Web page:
Water on the land

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Upper course

Steep

V-shaped valley, steep sides, narrow, shallow channel

Vertical erosion

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Middle course

Medium gradient

Gentle sloping valley sides, wider, deeper channel

Lateral erosion

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Lower course

Gentle gradient

Very wide, almost flat valley, very wide, deep channel

Lateral erosion

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Vertical erosion

This deepens the river valley ( and channel ), making it v-shaped.

It's dominant in the upper course of the river.

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Lateral erosion

This widens the river valley ( and channel ).

It's dominant in the middle and lower courses.

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Erosion

1) Hydraulic action
The force of the water breaks rock particles away from the river channel.

2) Abrasion
Eroded rocks picked up by the river scrape and rub against the channel, wearing it away. Most erosion happens by abrasion.

3) Attrition
Eroded rocks picked up by the river smash into each other and break into smaller fragments.
Their edges also get rounded off as they rub together.

4) Solution
River water dissolves some types of rock, e.g. Chalk and limestone.

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Transportation

1) Traction - large particles like boulders are pushed along the river bed by the force of the water.

2) Saltation - pebble-sized particles are bounced along the river bed by the force of the water.

3) Suspension - small particles like silt and clay are carried along by the water.

4) Solution - soluble materials dissolve in the water and are carried along.

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Deposition

1) when a river drops the eroded material it's transporting.

2) it happens when a river slows down ( loses velocity ).

3) there are a few reasons why rivers slow down and deposit material:

  • the volume of water in the river falls
  • the amount of eroded material in the water increases.
  • the water is shallower, e.g. On the inside of a bend
  • the river reaches it's mouth
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Meanders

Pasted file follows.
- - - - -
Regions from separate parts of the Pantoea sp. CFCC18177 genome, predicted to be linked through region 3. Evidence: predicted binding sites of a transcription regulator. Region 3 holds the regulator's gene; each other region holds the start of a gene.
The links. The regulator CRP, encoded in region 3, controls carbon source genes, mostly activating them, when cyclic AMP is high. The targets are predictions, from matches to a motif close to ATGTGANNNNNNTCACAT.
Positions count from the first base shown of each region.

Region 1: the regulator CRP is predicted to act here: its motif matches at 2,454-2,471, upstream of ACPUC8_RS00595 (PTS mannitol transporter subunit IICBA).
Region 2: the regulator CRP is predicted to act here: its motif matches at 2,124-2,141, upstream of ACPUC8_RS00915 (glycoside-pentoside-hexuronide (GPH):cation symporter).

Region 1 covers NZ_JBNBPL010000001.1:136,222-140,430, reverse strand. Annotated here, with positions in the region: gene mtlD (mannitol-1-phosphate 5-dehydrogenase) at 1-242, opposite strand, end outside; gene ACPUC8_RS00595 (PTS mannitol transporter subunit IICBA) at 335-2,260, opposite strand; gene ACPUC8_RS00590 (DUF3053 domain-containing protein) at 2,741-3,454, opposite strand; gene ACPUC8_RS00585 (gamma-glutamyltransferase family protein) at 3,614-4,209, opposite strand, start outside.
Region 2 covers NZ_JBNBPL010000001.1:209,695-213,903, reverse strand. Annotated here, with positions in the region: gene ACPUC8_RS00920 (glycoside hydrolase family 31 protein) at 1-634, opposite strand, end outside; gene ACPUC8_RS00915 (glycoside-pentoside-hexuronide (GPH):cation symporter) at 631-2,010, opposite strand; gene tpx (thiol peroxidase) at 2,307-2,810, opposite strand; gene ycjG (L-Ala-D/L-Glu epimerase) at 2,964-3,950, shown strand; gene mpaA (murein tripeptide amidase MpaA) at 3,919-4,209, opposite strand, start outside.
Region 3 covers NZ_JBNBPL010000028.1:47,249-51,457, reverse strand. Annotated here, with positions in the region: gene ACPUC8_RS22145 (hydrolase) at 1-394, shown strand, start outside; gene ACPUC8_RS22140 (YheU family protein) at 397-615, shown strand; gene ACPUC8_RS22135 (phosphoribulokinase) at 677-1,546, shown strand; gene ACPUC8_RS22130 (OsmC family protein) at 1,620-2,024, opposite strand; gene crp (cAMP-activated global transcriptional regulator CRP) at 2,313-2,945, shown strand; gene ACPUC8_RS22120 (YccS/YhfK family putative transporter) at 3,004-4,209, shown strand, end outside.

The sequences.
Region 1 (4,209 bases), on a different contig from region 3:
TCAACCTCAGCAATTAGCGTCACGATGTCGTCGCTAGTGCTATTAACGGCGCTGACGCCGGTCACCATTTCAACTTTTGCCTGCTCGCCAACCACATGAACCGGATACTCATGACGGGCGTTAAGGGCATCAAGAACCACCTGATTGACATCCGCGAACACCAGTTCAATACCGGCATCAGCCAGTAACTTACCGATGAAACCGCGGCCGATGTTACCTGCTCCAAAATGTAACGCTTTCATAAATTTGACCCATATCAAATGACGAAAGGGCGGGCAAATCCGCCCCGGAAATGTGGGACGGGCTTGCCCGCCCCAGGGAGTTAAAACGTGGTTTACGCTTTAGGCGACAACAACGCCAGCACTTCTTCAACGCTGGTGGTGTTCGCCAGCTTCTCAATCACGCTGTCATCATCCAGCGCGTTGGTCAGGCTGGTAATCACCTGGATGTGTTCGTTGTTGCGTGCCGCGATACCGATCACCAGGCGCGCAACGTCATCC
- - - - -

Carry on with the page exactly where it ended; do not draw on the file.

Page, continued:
1) The current ( the flow of the water ) is faster on the outside of the bend because the river channel is deeper ( there's less friction to slow the water down ).

2) So more erosion takes place on the outside of the bend, forming river cliffs.

3) The current is slower on the inside of the bend because the river channel is shallower ( there's more friction to slow the water down ).

4) So eroded material is deposited on the inside of the bend, forming slip-off slopes.

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Ox-Bow lakes

1) Erosion causes the outside bends to get closer...
2) until there's only a bit of land left between the bends ( called the neck ).

3) The river breaks through this land, usually during a flood...
4) and the river flows along the shortest course.

5) Deposition eventually cuts off the meander...
6) forming an ox-bow lake.

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Waterfalls and gorges

1) Waterfalls form where a river flows over an area of hard rock followed by an area of softer rock.
2) The softer rock is eroded more than the hard rock, creating a 'step' in the river.
3) As water goes over the step it erodes more and more of the softer rock.
4) A steep drop is eventually created, which is called a waterfall.
5) The hard rock is eventually undercut by erosion. It becomes unsupported and collapses.
6) The collapsed rocks are swirled around at the foot of the waterfall where they erode the softer rock by abrasion. This creates a deep plunge pool.
7) Over time, more undercutting causes more collapses. The waterfall will retreat ( move back up the channel ), leaving behind a steep-sided gorge.

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Flood plain

1) This is the wide valley floor on either side of a river which occasionally gets flooded.

2) When a river floods onto the flood plain, the water slows down and deposits the eroded material that it's transporting. This builds up the flood plain ( makes it higher ).

3) Meanders migrate ( move ) across the flood plain, making it wider.

4) The deposition that happens on the slip-off slopes of meanders also builds up the flood plain.

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Levees

These are natural embankments ( raised bits ) along the edges of a river channel.

During a flood, eroded material is deposited over the whole flood plain.

The heaviest material is deposited closest to the river channel, because it gets dropped first when the river slows down.

Over time, the deposited material builds up, creating levees along the edges of the channel, e.g. Along the yellow river in China.

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Storm hydrograph